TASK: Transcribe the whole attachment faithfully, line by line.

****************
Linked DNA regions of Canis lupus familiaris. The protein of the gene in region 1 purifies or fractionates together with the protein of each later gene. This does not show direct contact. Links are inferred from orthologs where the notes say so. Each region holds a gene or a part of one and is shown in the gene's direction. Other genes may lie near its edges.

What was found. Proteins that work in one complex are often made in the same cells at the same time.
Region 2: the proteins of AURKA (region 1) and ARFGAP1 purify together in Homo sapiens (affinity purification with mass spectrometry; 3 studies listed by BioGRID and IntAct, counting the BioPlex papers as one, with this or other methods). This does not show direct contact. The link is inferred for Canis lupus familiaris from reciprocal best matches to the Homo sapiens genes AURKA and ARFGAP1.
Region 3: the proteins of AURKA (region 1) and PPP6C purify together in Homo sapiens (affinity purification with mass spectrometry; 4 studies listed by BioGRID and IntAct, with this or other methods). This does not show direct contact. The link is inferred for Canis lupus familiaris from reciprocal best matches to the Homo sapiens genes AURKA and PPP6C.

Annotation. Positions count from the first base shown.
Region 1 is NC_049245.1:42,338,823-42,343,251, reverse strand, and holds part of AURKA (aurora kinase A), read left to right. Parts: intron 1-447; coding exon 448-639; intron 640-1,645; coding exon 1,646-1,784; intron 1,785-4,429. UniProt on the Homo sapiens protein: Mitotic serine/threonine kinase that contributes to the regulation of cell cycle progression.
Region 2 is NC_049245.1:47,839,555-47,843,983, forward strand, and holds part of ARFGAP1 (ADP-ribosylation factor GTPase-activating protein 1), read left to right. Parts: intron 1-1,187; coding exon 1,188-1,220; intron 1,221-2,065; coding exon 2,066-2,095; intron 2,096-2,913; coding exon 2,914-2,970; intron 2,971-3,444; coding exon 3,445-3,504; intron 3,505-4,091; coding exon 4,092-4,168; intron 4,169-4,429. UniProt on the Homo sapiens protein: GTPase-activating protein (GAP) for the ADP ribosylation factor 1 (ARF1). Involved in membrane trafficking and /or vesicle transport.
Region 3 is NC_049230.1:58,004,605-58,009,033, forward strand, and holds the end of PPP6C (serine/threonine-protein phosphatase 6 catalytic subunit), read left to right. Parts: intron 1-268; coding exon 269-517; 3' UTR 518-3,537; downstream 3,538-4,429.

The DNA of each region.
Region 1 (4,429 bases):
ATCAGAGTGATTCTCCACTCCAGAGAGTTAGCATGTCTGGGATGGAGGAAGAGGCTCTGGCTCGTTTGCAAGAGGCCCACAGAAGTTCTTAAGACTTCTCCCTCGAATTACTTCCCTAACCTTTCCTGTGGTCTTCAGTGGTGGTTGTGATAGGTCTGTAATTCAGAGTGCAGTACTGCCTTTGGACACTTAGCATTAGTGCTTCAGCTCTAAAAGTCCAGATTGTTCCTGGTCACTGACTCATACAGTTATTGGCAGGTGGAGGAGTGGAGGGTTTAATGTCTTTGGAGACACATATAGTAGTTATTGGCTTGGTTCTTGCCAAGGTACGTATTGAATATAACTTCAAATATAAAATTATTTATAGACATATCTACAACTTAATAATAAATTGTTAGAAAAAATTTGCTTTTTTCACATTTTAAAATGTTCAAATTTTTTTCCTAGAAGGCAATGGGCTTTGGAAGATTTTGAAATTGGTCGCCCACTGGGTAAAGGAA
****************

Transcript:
Linked DNA regions of Canis lupus familiaris. The protein of the gene in region 1 purifies or fractionates together with the protein of each later gene. This does not show direct contact. Links are inferred from orthologs where the notes say so. Each region holds a gene or a part of one and is shown in the gene's direction. Other genes may lie near its edges.

What was found. Proteins that work in one complex are often made in the same cells at the same time.
Region 2: the proteins of AURKA (region 1) and ARFGAP1 purify together in Homo sapiens (affinity purification with mass spectrometry; 3 studies listed by BioGRID and IntAct, counting the BioPlex papers as one, with this or other methods). This does not show direct contact. The link is inferred for Canis lupus familiaris from reciprocal best matches to the Homo sapiens genes AURKA and ARFGAP1.
Region 3: the proteins of AURKA (region 1) and PPP6C purify together in Homo sapiens (affinity purification with mass spectrometry; 4 studies listed by BioGRID and IntAct, with this or other methods). This does not show direct contact. The link is inferred for Canis lupus familiaris from reciprocal best matches to the Homo sapiens genes AURKA and PPP6C.

Annotation. Positions count from the first base shown.
Region 1 is NC_049245.1:42,338,823-42,343,251, reverse strand, and holds part of AURKA (aurora kinase A), read left to right. Parts: intron 1-447; coding exon 448-639; intron 640-1,645; coding exon 1,646-1,784; intron 1,785-4,429. UniProt on the Homo sapiens protein: Mitotic serine/threonine kinase that contributes to the regulation of cell cycle progression.
Region 2 is NC_049245.1:47,839,555-47,843,983, forward strand, and holds part of ARFGAP1 (ADP-ribosylation factor GTPase-activating protein 1), read left to right. Parts: intron 1-1,187; coding exon 1,188-1,220; intron 1,221-2,065; coding exon 2,066-2,095; intron 2,096-2,913; coding exon 2,914-2,970; intron 2,971-3,444; coding exon 3,445-3,504; intron 3,505-4,091; coding exon 4,092-4,168; intron 4,169-4,429. UniProt on the Homo sapiens protein: GTPase-activating protein (GAP) for the ADP ribosylation factor 1 (ARF1). Involved in membrane trafficking and /or vesicle transport.
Region 3 is NC_049230.1:58,004,605-58,009,033, forward strand, and holds the end of PPP6C (serine/threonine-protein phosphatase 6 catalytic subunit), read left to right. Parts: intron 1-268; coding exon 269-517; 3' UTR 518-3,537; downstream 3,538-4,429.

The DNA of each region.
Region 1 (4,429 bases):
ATCAGAGTGATTCTCCACTCCAGAGAGTTAGCATGTCTGGGATGGAGGAAGAGGCTCTGGCTCGTTTGCAAGAGGCCCACAGAAGTTCTTAAGACTTCTCCCTCGAATTACTTCCCTAACCTTTCCTGTGGTCTTCAGTGGTGGTTGTGATAGGTCTGTAATTCAGAGTGCAGTACTGCCTTTGGACACTTAGCATTAGTGCTTCAGCTCTAAAAGTCCAGATTGTTCCTGGTCACTGACTCATACAGTTATTGGCAGGTGGAGGAGTGGAGGGTTTAATGTCTTTGGAGACACATATAGTAGTTATTGGCTTGGTTCTTGCCAAGGTACGTATTGAATATAACTTCAAATATAAAATTATTTATAGACATATCTACAACTTAATAATAAATTGTTAGAAAAAATTTGCTTTTTTCACATTTTAAAATGTTCAAATTTTTTTCCTAGAAGGCAATGGGCTTTGGAAGATTTTGAAATTGGTCGCCCACTGGGTAAAGGAA